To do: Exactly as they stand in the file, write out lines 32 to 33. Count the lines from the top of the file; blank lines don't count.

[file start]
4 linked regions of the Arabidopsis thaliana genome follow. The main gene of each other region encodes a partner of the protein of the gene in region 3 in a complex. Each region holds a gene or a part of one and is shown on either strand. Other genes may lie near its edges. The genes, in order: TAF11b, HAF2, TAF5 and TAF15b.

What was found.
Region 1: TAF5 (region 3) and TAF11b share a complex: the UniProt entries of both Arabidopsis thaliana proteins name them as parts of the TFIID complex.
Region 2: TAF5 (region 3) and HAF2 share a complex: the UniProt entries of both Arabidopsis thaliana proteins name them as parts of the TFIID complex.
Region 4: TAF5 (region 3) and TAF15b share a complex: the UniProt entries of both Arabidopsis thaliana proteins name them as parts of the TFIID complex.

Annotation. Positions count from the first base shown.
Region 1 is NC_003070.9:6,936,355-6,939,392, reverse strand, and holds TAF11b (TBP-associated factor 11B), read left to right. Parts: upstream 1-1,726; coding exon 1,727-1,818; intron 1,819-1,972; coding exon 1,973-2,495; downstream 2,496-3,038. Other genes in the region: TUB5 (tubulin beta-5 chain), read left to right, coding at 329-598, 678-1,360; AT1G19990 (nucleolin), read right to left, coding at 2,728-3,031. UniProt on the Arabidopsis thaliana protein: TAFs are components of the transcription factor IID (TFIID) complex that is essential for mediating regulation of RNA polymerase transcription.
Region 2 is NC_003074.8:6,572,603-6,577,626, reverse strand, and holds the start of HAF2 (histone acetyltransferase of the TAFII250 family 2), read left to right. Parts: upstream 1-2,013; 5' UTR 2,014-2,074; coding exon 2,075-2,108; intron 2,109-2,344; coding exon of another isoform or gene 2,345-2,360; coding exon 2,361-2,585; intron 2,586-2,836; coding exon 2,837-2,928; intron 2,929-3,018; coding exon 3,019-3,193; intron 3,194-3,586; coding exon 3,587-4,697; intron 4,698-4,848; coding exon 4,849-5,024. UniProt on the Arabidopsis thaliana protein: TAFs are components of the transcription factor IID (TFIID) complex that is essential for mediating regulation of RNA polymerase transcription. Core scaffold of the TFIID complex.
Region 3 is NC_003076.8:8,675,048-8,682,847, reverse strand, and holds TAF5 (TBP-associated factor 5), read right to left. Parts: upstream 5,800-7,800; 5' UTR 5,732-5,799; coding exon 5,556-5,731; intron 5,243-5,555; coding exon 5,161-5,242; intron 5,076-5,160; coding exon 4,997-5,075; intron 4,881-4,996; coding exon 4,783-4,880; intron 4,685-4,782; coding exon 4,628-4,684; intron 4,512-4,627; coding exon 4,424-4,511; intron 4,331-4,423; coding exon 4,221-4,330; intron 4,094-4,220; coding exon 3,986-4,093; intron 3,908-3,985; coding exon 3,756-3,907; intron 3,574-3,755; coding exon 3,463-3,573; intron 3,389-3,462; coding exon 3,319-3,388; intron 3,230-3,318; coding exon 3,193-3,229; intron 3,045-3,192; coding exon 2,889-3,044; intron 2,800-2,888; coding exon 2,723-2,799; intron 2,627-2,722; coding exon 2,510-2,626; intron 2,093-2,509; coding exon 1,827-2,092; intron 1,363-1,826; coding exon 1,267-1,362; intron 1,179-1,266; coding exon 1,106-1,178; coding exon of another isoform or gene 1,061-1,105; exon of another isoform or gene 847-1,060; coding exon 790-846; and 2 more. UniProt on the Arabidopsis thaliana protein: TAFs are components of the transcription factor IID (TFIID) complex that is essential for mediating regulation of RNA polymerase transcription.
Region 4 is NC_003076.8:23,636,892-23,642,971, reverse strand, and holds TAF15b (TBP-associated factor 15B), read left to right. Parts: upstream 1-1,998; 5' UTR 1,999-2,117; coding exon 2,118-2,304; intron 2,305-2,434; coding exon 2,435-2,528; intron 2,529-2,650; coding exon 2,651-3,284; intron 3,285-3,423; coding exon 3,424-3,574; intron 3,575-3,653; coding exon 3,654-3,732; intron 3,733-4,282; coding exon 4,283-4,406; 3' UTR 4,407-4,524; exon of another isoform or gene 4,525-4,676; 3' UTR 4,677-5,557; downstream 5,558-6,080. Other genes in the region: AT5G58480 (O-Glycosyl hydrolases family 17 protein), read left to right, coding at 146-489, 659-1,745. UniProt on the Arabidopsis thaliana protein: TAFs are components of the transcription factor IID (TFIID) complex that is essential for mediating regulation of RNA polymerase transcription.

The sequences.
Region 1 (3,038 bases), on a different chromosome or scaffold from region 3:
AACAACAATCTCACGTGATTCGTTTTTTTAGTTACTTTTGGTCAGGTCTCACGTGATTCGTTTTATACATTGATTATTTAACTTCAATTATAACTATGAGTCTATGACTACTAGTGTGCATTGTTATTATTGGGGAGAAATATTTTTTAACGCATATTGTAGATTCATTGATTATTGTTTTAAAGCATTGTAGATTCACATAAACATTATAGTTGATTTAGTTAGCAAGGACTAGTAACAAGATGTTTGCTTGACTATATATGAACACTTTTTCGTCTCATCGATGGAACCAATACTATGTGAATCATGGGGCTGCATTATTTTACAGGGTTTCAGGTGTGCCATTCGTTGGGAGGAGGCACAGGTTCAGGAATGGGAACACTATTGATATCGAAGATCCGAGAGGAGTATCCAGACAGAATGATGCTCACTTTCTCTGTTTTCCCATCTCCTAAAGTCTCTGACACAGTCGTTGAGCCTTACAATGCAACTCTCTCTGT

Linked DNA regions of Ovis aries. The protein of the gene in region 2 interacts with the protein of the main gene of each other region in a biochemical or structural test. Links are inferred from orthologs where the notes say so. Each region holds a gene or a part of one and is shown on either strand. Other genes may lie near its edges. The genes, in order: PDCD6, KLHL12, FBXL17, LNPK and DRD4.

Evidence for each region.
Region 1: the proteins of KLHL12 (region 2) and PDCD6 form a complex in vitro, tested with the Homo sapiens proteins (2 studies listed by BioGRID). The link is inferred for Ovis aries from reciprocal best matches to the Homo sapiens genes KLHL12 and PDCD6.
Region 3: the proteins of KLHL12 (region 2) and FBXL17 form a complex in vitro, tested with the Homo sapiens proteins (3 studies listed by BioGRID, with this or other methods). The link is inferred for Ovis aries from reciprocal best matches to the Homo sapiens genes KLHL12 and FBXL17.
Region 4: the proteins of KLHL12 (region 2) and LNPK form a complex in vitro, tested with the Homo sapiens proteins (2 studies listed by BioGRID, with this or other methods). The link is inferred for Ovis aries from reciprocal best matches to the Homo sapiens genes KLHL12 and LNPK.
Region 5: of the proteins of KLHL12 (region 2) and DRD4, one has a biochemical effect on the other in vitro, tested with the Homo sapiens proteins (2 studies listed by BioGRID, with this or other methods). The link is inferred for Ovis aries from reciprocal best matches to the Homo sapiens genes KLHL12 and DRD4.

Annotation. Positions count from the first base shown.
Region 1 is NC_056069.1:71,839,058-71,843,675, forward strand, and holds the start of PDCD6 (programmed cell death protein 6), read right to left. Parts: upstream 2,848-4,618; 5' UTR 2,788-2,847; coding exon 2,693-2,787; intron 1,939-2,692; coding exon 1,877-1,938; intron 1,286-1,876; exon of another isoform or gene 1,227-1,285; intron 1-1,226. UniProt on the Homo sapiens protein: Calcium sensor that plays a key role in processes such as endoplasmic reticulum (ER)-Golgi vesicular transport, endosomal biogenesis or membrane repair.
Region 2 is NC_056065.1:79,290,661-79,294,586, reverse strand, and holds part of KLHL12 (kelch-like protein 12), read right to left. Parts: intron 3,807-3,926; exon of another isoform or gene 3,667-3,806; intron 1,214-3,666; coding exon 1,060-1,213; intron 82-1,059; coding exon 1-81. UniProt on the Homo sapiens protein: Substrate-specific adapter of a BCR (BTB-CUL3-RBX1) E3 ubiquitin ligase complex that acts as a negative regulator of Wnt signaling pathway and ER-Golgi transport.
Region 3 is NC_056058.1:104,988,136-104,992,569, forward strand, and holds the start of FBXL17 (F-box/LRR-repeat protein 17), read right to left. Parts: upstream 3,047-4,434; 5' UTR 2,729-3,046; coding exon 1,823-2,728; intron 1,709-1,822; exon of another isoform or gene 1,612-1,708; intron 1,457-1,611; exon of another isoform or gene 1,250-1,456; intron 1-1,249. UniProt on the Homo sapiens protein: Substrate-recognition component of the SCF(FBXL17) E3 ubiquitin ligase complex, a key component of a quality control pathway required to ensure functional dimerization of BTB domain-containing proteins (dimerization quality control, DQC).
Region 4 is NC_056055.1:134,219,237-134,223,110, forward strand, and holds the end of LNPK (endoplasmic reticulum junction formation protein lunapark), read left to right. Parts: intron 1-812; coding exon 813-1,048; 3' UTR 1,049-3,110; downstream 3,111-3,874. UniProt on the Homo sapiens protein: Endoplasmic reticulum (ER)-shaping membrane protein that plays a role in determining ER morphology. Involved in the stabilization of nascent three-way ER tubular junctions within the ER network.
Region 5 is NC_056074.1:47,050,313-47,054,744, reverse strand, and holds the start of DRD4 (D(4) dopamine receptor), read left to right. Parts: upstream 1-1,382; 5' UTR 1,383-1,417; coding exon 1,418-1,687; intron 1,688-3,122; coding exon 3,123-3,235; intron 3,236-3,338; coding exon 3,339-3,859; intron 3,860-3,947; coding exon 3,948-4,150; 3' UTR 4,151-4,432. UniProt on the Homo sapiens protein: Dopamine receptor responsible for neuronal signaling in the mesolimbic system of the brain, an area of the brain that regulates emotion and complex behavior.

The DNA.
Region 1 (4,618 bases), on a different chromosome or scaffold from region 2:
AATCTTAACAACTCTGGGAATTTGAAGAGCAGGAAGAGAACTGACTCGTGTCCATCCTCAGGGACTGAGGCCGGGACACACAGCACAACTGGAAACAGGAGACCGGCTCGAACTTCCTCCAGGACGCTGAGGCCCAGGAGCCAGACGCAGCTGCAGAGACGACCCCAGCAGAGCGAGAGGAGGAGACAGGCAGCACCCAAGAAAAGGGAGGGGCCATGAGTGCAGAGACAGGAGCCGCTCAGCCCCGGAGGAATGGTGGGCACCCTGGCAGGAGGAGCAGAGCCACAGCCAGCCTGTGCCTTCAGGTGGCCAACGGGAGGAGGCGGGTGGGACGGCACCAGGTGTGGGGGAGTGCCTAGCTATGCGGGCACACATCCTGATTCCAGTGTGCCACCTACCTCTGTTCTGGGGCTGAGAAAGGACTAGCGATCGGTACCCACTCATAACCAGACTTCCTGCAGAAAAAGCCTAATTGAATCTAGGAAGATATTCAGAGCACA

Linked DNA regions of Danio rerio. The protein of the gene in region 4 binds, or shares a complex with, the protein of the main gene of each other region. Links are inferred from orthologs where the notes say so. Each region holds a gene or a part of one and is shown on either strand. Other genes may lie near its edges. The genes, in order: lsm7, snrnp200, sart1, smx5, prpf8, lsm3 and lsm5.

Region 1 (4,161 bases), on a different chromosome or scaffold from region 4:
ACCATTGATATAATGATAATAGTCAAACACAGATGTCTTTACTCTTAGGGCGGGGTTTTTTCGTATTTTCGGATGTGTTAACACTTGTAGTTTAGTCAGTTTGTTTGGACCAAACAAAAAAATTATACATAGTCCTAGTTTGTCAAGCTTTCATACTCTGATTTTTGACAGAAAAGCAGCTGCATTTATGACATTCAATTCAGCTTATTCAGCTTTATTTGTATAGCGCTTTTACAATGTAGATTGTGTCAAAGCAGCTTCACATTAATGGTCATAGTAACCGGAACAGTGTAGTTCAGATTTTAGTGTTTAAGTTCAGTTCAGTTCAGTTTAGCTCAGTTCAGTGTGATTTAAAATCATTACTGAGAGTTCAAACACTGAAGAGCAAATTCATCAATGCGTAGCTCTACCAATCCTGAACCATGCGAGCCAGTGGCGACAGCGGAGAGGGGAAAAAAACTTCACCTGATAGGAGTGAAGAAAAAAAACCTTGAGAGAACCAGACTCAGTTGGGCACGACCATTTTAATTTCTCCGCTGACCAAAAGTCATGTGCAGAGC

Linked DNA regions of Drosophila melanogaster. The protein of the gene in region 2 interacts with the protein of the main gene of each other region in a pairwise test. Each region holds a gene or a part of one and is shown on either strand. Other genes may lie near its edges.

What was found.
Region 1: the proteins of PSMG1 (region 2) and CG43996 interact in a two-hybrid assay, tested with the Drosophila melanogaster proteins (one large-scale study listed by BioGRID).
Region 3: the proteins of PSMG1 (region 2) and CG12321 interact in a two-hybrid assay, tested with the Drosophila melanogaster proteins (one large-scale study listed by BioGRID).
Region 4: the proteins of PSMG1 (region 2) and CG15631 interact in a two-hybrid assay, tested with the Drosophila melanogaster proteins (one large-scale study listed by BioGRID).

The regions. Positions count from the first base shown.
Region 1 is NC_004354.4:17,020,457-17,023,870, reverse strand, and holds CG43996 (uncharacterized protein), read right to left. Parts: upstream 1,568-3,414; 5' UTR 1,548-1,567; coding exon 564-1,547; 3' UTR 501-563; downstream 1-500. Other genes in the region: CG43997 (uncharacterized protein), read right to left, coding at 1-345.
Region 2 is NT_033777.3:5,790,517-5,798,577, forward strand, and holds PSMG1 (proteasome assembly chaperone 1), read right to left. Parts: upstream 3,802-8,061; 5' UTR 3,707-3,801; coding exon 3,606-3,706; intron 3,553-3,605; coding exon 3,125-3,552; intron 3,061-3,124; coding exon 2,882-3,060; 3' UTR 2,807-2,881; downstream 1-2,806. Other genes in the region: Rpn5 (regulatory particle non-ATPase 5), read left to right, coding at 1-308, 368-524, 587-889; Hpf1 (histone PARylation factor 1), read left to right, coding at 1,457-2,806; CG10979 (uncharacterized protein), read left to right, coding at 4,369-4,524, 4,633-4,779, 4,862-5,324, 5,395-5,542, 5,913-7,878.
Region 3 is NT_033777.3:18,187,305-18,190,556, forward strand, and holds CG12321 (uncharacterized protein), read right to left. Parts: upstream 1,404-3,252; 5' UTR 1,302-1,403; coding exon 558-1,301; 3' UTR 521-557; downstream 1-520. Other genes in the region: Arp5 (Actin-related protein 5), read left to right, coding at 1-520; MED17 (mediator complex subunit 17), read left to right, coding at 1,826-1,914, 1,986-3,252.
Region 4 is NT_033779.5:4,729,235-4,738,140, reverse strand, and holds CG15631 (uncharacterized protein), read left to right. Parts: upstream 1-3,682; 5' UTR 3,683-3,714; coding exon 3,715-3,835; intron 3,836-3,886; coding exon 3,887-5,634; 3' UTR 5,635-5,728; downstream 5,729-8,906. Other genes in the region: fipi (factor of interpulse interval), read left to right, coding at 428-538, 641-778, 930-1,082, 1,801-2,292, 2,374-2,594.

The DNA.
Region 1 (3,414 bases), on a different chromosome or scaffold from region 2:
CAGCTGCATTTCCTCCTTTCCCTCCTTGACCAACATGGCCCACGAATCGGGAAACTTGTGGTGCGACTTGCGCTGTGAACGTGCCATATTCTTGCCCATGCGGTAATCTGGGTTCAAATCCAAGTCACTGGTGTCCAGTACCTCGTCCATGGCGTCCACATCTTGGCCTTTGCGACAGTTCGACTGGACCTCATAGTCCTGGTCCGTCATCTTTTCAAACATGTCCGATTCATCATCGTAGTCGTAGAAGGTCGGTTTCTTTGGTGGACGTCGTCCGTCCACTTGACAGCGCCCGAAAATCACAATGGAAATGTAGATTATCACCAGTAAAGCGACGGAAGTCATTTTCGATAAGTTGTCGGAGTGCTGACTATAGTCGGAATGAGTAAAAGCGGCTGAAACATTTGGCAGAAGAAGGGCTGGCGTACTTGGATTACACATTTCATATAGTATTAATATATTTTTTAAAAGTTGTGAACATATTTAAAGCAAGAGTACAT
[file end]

Linked DNA regions of Drosophila melanogaster. The protein of the gene in region 2 interacts with the protein of the main gene of each other region in a pairwise test. Each region holds a gene or a part of one and is shown on either strand. Other genes may lie near its edges.

What was found.